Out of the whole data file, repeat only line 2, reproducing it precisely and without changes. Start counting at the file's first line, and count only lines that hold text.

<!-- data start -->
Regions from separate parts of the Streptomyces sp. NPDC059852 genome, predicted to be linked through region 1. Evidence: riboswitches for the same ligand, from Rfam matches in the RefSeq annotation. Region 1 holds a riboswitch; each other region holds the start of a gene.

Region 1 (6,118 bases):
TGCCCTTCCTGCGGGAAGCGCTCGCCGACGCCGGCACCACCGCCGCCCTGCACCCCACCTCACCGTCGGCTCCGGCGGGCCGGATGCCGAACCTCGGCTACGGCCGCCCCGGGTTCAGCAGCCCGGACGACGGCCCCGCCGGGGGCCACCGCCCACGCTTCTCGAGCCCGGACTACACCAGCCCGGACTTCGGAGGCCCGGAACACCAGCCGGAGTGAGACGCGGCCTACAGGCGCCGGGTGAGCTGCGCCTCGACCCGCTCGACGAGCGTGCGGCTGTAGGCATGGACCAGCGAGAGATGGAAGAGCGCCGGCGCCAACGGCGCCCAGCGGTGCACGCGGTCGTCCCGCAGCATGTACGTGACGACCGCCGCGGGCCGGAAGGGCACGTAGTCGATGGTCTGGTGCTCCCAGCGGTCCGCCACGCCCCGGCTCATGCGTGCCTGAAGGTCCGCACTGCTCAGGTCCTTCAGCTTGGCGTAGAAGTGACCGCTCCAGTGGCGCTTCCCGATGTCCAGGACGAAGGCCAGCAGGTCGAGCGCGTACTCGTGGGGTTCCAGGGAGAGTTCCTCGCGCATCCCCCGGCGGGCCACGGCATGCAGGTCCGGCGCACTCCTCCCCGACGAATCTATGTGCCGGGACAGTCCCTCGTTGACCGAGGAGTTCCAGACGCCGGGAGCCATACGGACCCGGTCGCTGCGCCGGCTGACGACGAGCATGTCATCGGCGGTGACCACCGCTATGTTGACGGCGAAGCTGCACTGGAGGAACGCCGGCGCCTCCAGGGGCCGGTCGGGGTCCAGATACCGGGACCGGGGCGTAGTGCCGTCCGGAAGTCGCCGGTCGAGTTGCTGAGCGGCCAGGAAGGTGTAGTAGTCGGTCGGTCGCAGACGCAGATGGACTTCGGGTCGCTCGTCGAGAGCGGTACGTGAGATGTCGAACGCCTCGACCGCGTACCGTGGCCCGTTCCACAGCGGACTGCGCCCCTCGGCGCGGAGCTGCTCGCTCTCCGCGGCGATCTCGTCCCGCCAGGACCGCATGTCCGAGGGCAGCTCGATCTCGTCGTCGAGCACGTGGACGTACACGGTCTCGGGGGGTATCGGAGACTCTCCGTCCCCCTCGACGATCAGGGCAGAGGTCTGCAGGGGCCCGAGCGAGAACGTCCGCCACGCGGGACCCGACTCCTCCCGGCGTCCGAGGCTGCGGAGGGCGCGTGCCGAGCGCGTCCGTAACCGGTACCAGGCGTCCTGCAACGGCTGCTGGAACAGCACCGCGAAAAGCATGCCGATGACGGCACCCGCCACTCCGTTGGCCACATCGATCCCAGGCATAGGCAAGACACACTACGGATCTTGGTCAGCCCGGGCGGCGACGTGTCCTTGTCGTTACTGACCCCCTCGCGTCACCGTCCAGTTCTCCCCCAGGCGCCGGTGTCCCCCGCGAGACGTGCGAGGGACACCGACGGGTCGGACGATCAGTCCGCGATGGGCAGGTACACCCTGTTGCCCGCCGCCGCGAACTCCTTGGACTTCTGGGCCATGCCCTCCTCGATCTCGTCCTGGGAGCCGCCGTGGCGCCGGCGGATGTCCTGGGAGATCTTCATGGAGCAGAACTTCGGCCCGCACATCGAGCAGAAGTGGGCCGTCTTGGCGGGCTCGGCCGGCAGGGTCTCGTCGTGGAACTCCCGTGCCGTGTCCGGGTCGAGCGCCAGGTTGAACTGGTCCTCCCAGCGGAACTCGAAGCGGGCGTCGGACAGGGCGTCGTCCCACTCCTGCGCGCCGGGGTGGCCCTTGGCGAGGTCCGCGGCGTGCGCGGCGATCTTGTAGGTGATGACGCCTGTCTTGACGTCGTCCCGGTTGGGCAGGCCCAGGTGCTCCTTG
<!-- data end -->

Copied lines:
Region 1 (6,118 bases):